Blueberry filled pierogi (aka Vareniki) are light, fluffy and incredibly delicious. Pulled straight from my family’s recipe book, these are just the way my grandma made them.
Blueberry Pierogi are the perfect dessert to make during the summer months. During my childhood, making them was an entire day process. We went out to the forest to pick the berries, made the dough by hand and enjoyed them fresh that evening. We definitely built up an appetite by the time we were done!
The yeast-based dough really takes these pierogies to the next level. They really melt in your mouth. Pair them with a hot cup of tea and be prepared to fall in love!
What are Pierogies?
Pierogies, or “vareniki”, are filled dumplings that hail straight from Central and Eastern Europe. Traditionally, they are made with unleavened dough that is wrapped around various sweet and savory fillings.
Most people would say that pierogi are a Polish dish. Others argue that they are German or Ukrainian. However, they are common throughout all of Europe. It’s not a surprise that so many folks are fighting over who created these dumplings. They are just that delicious!
How to Make Steamed Blueberry Pierogi
- Measure out all your ingredients to make preparation a bit easier.
- Combine sugar, salt, flour and yeast.
- In small portions, add water in until the dough texture is nice and smooth. Cover the dough and let it rise for an hour.
- Wash your berries and grab some sugar. Flour your work surface.
- Divide your dough into equal pieces. Cover the dough balls with a tea towel while you are working to prevent it from drying out.
- Roll or stretch out each dough piece. Place a dollop of blueberries in the middle of each dough piece and sprinkle ⅓ sugar directly on top.
- Fold the dough over to make a taco shape and make sure that the side is tightly sealed. Make sure to place pierogi back on a floured surface while you finish preparing the rest of the batch.
- Bring a pot with water to a boil. Place a steamer in the inside. Place raw vareniki on the steamer and cover it with a lid.
- Let each batch steam for about 7 minutes. The pierogi should come out light and fluffy.
What is the Best Way to Cook Pierogies?
Typically, you will want to boil Pierogi in a large pot, taking extra care to make sure there is plenty of space around each dumpling so they don’t stick together. To reheat them, you can toss them in a hot skillet with butter or a microwave.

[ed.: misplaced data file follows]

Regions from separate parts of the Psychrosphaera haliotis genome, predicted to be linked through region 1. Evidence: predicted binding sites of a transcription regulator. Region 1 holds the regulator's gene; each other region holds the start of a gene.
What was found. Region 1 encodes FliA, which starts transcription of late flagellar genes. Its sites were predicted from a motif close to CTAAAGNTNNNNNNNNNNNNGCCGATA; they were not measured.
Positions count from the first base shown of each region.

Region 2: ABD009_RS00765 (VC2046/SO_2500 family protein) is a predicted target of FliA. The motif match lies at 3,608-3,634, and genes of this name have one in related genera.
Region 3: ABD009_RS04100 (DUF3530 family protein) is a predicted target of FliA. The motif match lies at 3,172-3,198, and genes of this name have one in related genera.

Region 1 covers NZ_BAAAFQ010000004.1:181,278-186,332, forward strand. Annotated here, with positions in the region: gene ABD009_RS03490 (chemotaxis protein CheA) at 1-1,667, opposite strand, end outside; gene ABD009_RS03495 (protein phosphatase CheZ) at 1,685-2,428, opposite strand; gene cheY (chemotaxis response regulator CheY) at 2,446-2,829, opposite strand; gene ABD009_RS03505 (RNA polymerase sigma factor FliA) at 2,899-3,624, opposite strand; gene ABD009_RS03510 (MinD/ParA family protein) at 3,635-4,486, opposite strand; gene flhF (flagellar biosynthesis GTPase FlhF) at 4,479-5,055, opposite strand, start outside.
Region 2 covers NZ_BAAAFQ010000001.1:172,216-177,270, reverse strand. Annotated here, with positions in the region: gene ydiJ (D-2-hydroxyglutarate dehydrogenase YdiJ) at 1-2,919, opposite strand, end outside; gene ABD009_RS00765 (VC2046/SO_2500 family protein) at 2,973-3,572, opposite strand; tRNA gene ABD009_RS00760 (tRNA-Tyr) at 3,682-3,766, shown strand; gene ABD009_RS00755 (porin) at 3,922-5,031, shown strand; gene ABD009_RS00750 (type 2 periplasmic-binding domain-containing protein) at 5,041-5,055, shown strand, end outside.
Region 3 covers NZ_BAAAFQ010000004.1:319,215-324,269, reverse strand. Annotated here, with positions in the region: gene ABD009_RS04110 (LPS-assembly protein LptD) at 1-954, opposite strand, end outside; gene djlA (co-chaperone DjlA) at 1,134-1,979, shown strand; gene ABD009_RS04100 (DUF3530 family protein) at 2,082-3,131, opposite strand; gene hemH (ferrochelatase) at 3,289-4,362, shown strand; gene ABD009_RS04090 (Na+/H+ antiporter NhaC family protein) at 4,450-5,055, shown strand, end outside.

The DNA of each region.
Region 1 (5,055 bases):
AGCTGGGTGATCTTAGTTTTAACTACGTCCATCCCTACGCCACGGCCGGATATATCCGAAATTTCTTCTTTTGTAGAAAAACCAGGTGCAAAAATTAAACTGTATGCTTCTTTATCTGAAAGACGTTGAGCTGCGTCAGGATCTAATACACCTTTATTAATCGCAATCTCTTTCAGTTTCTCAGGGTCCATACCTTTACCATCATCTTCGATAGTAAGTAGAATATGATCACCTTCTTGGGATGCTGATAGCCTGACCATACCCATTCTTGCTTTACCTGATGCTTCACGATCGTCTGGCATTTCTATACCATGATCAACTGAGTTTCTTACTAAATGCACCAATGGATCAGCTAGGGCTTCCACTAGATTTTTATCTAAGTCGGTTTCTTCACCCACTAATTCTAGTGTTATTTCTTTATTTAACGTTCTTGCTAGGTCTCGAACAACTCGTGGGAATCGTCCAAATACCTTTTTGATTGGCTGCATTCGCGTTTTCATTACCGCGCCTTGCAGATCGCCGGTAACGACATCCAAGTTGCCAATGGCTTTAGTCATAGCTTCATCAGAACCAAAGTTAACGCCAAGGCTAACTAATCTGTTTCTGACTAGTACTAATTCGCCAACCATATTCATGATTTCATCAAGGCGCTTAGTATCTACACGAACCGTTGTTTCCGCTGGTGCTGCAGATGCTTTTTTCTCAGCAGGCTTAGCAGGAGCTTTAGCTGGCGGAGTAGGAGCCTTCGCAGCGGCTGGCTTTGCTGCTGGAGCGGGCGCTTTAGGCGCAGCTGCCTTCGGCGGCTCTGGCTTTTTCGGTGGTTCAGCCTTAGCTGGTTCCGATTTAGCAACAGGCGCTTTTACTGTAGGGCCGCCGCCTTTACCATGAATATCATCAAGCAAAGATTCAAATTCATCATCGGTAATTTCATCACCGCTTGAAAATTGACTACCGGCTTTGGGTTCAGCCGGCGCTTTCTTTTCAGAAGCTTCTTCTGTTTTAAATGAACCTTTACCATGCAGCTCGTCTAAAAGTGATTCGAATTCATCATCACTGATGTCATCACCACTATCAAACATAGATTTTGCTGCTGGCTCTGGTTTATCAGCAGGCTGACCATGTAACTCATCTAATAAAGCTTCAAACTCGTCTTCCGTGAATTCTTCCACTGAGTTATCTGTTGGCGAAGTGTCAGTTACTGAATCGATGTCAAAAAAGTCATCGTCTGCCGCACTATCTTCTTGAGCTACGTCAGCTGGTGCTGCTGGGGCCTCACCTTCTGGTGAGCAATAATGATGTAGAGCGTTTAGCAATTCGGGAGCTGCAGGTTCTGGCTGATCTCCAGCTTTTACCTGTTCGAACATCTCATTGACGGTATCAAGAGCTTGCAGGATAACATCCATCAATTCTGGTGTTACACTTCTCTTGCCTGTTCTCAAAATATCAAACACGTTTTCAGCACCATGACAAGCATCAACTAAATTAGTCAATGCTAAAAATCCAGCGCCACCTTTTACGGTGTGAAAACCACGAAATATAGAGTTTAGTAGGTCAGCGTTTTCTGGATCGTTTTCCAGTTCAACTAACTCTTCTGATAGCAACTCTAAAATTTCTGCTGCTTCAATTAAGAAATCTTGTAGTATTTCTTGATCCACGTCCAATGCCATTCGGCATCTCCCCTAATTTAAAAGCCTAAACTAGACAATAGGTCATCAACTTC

In this recipe, the dough is made with yeast. Therefore, you will get the best results when you steam them. This makes them super fluffy and airy.
Other Fillings to Use for Pierogies
This puffy, yeast dough pairs perfectly with a fruit or berry filling. You can also fill the dumplings with a meat and potato mixture if you are in the mood for something more savory. Here are a couple of my childhood favorites:
- Strawberries: Cut your strawberries into tiny pieces. Toss them with a bit of sugar and that’s it!
- Cherries: Cut cherries into small pieces. Add a splash of sugar right on top of your dollop.
- Potatoes: Make a batch of mashed potatoes for a savory filling. Serve with a side of sour cream for dipping!
- Beef and Onions: Make a simple filling of ground beef and onions. Saute minced onions in butter until soft and translucent. Add in a pound of lean ground beef and brown until cooked through. Season to taste with salt and pepper.
A Few More Pierogi Recipes
- Farmer’s Cheese Pierogi – If you never had farmer’s cheese, it’s a lot like cottage cheese. It’s the perfect gooey filling for pierogi.
- Lazy Pierogi – This shortcut recipe gets pierogi on your table in under 30 minutes!
- Meat Potato Pierogi – If you want pierogi that eats like a meat, meat and potatoes will surely fill you up!